Upon leaving the military, I could not find a job for 18 months. When I applied to be a bank teller, I was told that banks did not hire men for that role. I went back to graduate school with a watered down GI Bill, For every two bucks I put in, Uncle Sam gave me $1. Compare that with current benefits.

    • snip

    Why did our lives turn around? Ronald Wilson Reagan gave us hope, optimism and a sense of purpose. Millennials, find your own Reagan and your life will improve like our did.

    I LOVE this. You will be quoted …

    • #17
    • November 30, 2015, at 4:32 PM PST
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  18. Profile Photo Member

    Zafar:

    Judithann Campbell:It should be remembered that many if not most members of the Greatest Generation grew up very poor, and that made them more sympathetic to welfare programs, understandably. It is very easy for us to look back on those times from our comfortable middle class perches and criticize GGs for choosing “comfort” over rugged individualism. The fact remains: they knew far more about rugged individualism than most of us ever will. We embrace it in theory: they lived it.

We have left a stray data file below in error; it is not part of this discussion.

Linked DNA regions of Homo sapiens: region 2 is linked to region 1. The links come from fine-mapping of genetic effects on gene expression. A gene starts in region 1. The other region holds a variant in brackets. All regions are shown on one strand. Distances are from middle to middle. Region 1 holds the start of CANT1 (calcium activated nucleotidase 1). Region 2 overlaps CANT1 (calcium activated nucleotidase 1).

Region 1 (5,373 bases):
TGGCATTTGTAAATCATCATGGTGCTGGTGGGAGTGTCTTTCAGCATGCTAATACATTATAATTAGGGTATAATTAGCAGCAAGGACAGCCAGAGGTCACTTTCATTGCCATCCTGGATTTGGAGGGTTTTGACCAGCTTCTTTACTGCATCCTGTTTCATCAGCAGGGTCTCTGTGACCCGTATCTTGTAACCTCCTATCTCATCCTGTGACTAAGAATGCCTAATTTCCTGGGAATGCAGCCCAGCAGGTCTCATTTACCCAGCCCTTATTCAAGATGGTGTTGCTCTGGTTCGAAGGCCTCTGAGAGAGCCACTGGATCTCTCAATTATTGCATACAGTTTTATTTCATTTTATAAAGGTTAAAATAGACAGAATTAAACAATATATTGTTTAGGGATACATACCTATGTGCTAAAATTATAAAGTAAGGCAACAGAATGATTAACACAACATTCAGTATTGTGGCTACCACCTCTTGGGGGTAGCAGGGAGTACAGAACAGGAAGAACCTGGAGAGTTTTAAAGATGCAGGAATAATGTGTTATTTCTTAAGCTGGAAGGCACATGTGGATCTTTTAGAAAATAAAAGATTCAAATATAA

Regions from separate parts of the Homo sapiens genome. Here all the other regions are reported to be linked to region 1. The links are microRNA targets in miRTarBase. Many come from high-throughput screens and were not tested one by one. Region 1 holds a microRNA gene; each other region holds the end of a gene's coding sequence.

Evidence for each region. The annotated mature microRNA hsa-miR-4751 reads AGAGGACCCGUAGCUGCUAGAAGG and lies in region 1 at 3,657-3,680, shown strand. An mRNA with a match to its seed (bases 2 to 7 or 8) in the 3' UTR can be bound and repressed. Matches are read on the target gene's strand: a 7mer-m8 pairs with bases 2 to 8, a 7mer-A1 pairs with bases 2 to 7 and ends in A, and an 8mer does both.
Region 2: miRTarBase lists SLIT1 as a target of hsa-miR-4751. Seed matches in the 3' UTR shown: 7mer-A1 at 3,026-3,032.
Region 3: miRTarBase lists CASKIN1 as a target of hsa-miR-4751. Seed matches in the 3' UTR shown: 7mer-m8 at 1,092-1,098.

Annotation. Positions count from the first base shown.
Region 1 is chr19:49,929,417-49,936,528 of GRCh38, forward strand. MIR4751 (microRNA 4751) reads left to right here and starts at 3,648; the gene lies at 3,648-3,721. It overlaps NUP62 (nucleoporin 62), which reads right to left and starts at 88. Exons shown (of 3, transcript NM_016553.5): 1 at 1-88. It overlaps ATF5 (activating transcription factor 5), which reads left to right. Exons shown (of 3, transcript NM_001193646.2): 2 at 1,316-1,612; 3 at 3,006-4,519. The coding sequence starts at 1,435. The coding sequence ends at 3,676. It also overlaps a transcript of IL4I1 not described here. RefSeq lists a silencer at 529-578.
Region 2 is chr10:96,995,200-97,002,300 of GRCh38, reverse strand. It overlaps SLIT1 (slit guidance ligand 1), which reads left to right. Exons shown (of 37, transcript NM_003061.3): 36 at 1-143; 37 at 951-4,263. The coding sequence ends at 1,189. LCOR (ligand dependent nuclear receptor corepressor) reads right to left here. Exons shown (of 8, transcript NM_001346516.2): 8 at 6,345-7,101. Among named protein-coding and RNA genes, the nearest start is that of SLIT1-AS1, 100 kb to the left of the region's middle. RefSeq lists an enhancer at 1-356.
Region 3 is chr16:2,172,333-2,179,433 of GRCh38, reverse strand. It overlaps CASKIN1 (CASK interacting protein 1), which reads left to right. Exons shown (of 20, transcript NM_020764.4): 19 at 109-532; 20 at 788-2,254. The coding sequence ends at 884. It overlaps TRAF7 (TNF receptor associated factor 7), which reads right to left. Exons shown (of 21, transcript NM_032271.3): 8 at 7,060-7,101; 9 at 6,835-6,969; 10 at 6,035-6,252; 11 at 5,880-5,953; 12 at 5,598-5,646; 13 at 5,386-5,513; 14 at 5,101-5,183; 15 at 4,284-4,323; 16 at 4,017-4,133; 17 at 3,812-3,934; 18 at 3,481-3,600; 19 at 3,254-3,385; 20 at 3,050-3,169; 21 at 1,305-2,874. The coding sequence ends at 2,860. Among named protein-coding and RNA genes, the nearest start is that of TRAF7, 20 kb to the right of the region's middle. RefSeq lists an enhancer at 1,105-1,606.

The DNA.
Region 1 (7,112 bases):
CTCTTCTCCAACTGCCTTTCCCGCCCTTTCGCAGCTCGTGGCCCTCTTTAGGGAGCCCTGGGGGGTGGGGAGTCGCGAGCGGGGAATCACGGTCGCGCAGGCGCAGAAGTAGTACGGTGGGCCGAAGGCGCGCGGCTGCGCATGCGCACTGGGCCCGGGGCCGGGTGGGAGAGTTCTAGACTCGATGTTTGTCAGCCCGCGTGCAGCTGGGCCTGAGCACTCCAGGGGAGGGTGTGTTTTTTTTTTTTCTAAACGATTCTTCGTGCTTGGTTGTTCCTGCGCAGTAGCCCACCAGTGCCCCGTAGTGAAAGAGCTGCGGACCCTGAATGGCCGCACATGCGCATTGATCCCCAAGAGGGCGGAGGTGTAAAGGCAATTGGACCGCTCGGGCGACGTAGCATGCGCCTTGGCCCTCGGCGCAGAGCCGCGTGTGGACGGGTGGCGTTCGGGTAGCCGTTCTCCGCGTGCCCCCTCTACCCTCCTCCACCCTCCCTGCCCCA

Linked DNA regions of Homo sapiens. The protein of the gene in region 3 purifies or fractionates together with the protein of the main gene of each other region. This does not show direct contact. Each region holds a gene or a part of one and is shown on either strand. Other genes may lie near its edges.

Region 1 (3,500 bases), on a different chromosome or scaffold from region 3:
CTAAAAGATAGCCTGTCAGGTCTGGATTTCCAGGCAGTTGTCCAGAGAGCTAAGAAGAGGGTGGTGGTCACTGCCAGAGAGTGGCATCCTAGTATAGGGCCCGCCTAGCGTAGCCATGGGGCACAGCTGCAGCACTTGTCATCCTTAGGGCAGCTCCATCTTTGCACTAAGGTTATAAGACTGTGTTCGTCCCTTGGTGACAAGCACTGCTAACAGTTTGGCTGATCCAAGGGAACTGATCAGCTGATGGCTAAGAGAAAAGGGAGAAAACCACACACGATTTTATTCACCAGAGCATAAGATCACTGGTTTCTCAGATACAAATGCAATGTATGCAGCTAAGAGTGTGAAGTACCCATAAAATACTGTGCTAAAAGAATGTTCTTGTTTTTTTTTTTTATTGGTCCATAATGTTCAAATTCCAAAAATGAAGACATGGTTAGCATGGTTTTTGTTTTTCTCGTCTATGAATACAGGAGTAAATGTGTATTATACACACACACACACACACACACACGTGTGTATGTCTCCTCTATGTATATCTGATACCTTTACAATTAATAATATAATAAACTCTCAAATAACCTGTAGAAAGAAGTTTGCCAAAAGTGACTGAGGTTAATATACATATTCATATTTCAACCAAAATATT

Do you think you romanticise it in a way that they did not?

    Romanticise what? :) Rugged Individualism? I am very conservative socially, but am not opposed to welfare programs the way most conservatives seem to be. I don’t think that I am romanticising rugged individualism, but some conservatives do. And some of those who do have absolutely no personal experience with rugged individualism. I do think that such conservatives romanticise rugged individualism in a way that many who have actually lived it don’t.

    • #18
    • November 30, 2015, at 4:36 PM PST
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  19. Vectorman Thatcher

    Look Away:…..

    My first mortgage of $40,000 had a interest rate of 15.65%. Our payment was 55% of our monthly after-tax take home pay.

    Why did our lives turn around? Ronald Wilson Reagan gave us hope, optimism and a sense of purpose. Millennials, find your own Reagan and your life will improve like our did.

    I’m slightly older, but I can confirm it wasn’t all peaches and cream. I had to endure simultaneous construction during my grade school, junior high, and high school, without the benefit of those facilities. Due to the Vietnam war, the university implemented a lottery system for entry, resulting in a 50% larger freshman class than expected, putting pressure on teachers to flunk out the extra. Graduation was after the 1973 Arab Oil embargo so recruiters on campus were not hiring, even for Magna Cum Laude students in STEM. After graduate school, my first company hired the biggest incoming group, putting pressure to survive and slowing down promotions. Like you, my first house had a 14% interest rate due to Jimmy Carter.